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Anne Frank's had run away to Austria with a Nazi officer, and returned to Amsterdam in 1943 after the relationship ended.

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In 2016, the Anne Frank House published new research pointing to an investigation over ration card fraud, rather than betrayal, as a possible explanation for the raid that led to the arrest of the Franks.

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Anne Frank, who had turned 15 three months earlier, was one of the youngest people spared from her transport.

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Anne Frank's was made aware that most people were gassed upon arrival and never learned that the entire group from the Achterhuis had survived this selection.

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Anne Frank's reasoned that her father, in his mid-fifties and not particularly robust, had been killed immediately after they were separated.

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Some witnesses later testified Anne Frank became withdrawn and tearful when she saw children being led to the gas chambers; others reported that more often she displayed strength and courage.

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The Anne Frank sisters were moved into an infirmary, which was in a state of constant darkness and infested with rats and mice.

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Edith Anne Frank stopped eating, saving every morsel of food for her daughters and passing her rations to them through a hole she made at the bottom of the infirmary wall.

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In October 1944, the Anne Frank women were scheduled to join a transport to the Liebau labour camp in Lower Silesia.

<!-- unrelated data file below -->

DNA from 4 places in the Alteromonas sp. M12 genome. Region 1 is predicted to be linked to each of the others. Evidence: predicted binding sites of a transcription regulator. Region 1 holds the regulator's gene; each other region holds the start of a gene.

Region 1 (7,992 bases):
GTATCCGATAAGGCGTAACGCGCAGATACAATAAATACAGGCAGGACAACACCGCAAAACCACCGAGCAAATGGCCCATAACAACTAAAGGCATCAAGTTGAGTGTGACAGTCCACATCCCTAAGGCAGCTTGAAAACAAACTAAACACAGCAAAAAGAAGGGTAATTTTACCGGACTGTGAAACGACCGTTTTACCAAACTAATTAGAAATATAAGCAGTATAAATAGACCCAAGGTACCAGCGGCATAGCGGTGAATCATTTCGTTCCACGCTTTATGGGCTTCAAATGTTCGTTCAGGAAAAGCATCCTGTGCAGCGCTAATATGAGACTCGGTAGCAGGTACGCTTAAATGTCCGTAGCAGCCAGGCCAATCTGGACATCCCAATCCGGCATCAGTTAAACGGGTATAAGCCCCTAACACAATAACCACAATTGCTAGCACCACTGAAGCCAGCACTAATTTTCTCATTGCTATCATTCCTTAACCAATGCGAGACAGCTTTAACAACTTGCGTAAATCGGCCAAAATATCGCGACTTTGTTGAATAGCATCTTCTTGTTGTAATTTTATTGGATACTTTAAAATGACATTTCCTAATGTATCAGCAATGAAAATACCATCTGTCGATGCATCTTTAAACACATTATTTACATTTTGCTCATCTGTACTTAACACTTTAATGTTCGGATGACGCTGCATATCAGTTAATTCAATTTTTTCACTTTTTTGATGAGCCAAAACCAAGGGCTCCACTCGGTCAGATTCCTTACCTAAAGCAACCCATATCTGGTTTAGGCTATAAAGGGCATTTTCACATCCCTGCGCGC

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Bloeme Evers-Emden was scheduled to be on this transport, but Anne Frank was prohibited from going because she had developed scabies, and her mother and sister opted to stay with her.

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Edith Anne Frank was left behind and died of disease and starvation.

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Anne Frank was briefly reunited with two friends, Hanneli Goslar and Nanette Blitz, who were confined in the camp.

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Anne Frank's recalled she did not see Margot, as she was too weak to leave her bunk, while Blitz stated she met with both of the Frank sisters.

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Anne Frank told Blitz and Goslar she believed her parents were dead, and for that reason she did not wish to live any longer.

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Anne Frank learned of the death of his wife, Edith, during his journey to Amsterdam, but remained hopeful that his daughters had survived.

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Anne Frank attempted to determine the fates of his daughters' friends and learned many had been murdered.

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Sanne Ledermann, often mentioned in Anne Frank's diary, had been gassed along with her parents; her sister, Barbara Ledermann, a close friend of Margot's, had survived.

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Otto Frank later commented that he had not realized Anne had kept such an accurate and well-written record of their time in hiding.

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Anne Frank saw for the first time the more private side of his daughter and those sections of the diary she had not discussed with anyone, noting, "For me it was a revelation… I had no idea of the depth of her thoughts and feelings… She had kept all these feelings to herself".